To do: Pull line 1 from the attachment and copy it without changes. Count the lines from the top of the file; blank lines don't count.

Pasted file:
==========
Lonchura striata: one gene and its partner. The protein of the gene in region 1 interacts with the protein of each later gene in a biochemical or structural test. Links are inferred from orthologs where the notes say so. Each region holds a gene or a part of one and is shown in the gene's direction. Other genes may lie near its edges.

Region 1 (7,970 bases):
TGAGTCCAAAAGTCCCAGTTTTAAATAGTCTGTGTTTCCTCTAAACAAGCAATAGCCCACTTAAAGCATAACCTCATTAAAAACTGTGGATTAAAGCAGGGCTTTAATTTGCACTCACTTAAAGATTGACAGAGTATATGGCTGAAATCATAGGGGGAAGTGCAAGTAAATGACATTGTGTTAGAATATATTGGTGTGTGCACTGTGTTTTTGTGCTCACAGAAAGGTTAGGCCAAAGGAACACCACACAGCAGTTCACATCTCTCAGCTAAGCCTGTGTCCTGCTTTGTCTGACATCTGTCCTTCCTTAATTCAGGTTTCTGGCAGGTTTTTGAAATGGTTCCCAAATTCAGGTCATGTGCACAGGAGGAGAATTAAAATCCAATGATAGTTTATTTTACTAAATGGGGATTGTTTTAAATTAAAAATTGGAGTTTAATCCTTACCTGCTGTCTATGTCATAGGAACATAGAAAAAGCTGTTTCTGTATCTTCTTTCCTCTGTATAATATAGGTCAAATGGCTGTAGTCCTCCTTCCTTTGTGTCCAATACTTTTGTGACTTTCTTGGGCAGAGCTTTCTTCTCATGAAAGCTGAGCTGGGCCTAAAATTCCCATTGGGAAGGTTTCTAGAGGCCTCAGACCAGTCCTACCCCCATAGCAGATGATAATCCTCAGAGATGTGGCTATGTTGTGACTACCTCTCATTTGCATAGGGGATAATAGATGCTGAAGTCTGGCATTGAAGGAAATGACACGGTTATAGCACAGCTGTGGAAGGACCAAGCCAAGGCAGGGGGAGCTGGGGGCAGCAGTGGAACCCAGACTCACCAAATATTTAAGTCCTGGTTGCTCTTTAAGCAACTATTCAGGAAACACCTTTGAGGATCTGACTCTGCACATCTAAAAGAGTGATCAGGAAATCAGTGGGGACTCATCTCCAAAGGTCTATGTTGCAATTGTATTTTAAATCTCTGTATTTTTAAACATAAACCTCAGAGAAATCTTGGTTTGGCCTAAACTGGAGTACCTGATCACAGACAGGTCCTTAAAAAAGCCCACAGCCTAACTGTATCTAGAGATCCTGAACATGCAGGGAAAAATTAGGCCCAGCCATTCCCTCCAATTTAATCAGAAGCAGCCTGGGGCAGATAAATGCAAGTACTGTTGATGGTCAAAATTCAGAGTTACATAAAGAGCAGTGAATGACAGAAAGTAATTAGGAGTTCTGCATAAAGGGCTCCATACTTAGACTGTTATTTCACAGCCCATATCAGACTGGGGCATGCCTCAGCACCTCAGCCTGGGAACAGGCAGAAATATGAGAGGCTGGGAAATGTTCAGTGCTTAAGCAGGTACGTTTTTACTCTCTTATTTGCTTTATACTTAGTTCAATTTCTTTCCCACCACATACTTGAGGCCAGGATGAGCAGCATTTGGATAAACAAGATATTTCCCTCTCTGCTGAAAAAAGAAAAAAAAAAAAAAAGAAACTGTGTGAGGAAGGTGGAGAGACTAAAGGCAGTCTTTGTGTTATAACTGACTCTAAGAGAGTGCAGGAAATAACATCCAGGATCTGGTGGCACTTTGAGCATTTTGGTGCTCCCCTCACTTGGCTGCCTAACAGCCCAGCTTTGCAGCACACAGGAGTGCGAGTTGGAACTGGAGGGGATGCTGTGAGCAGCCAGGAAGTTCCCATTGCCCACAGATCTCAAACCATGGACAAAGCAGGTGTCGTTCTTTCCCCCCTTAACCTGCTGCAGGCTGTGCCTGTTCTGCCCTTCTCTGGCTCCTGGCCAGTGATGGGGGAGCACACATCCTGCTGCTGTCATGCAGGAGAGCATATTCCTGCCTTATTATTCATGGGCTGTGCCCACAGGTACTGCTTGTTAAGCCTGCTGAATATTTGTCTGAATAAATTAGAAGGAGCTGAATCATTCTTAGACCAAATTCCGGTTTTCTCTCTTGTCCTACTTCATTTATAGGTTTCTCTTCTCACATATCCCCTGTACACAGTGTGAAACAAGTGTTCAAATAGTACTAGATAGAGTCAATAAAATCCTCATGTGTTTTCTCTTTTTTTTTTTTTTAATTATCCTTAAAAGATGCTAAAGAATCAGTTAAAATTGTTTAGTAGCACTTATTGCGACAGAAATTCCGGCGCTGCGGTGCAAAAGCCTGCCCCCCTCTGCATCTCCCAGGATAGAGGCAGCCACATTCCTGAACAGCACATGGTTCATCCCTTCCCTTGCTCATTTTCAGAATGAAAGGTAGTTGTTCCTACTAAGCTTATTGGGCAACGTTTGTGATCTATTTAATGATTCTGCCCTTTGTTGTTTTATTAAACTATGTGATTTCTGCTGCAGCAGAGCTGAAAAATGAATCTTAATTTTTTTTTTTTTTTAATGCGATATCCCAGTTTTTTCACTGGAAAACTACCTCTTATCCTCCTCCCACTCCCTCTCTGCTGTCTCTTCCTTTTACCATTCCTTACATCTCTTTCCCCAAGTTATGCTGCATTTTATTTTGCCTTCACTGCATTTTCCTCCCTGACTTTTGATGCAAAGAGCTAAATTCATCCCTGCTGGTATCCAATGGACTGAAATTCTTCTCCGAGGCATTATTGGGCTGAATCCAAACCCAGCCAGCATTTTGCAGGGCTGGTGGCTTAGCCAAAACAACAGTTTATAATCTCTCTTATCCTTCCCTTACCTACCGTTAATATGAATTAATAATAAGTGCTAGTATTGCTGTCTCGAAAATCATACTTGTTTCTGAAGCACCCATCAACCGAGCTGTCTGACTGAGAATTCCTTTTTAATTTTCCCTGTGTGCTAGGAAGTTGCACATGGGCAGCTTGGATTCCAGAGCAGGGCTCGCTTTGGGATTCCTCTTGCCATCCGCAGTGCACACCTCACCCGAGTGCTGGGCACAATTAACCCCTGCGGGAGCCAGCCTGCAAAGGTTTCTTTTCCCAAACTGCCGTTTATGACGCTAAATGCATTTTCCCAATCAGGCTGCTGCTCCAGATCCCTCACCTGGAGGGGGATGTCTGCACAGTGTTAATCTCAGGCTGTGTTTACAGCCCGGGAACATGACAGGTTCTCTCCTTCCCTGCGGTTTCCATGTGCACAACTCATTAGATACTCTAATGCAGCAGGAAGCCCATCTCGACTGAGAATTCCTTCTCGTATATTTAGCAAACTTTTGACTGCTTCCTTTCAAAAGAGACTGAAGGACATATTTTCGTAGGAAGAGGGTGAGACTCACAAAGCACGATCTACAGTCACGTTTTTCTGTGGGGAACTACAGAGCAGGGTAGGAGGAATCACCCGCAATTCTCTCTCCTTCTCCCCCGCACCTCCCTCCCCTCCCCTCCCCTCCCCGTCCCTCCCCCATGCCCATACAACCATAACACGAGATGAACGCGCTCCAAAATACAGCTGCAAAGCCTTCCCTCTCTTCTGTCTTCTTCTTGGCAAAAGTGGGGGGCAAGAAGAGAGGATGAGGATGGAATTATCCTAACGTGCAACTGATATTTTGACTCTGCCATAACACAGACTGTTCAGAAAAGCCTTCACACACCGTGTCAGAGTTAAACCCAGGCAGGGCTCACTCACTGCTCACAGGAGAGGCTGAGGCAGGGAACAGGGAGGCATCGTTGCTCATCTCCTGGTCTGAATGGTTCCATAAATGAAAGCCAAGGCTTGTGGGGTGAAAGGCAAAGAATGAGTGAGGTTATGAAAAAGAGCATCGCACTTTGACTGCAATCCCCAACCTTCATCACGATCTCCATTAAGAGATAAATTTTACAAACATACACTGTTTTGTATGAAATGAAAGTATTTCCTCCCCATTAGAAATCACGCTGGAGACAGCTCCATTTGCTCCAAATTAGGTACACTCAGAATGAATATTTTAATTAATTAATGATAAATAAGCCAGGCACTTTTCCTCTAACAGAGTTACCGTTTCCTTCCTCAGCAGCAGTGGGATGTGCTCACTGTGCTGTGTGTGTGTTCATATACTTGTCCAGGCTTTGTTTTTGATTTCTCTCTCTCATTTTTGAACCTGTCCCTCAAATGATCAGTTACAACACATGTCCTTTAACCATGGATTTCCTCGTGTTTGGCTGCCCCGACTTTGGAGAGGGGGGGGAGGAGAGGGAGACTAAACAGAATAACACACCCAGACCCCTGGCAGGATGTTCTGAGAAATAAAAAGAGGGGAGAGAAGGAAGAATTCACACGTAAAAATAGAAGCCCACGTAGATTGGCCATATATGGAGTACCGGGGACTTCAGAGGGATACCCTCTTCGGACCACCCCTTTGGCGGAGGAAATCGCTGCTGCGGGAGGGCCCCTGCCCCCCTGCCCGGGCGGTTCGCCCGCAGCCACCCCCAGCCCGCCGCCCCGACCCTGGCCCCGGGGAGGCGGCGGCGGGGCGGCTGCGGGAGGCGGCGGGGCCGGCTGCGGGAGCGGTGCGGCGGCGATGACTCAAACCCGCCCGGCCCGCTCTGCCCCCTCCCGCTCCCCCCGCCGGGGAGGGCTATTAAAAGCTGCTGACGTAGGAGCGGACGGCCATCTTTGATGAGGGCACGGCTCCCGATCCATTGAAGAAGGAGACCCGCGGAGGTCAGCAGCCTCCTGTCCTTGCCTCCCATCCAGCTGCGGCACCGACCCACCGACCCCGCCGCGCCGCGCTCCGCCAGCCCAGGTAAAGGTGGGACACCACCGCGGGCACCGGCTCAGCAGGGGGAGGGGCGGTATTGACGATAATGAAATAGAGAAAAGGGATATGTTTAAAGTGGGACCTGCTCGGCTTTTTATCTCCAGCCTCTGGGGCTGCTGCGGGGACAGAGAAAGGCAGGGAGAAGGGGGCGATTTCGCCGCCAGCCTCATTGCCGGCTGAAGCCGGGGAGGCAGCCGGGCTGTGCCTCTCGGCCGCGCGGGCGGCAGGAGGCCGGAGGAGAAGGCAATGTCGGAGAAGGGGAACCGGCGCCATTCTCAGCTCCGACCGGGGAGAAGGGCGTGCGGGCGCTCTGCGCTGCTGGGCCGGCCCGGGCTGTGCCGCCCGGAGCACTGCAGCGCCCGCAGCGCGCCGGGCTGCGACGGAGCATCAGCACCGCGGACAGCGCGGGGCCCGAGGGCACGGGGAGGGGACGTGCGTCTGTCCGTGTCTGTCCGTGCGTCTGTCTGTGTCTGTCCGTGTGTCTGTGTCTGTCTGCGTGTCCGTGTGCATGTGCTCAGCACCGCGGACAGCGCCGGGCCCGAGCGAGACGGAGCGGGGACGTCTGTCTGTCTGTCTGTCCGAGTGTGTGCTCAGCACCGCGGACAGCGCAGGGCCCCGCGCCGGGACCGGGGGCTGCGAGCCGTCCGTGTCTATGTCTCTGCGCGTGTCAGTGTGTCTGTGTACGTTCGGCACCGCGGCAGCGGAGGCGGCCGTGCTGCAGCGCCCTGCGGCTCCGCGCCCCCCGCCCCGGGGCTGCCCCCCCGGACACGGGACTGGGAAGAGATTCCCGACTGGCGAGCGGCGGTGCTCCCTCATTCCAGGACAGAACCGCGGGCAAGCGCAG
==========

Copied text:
Lonchura striata: one gene and its partner. The protein of the gene in region 1 interacts with the protein of each later gene in a biochemical or structural test. Links are inferred from orthologs where the notes say so. Each region holds a gene or a part of one and is shown in the gene's direction. Other genes may lie near its edges.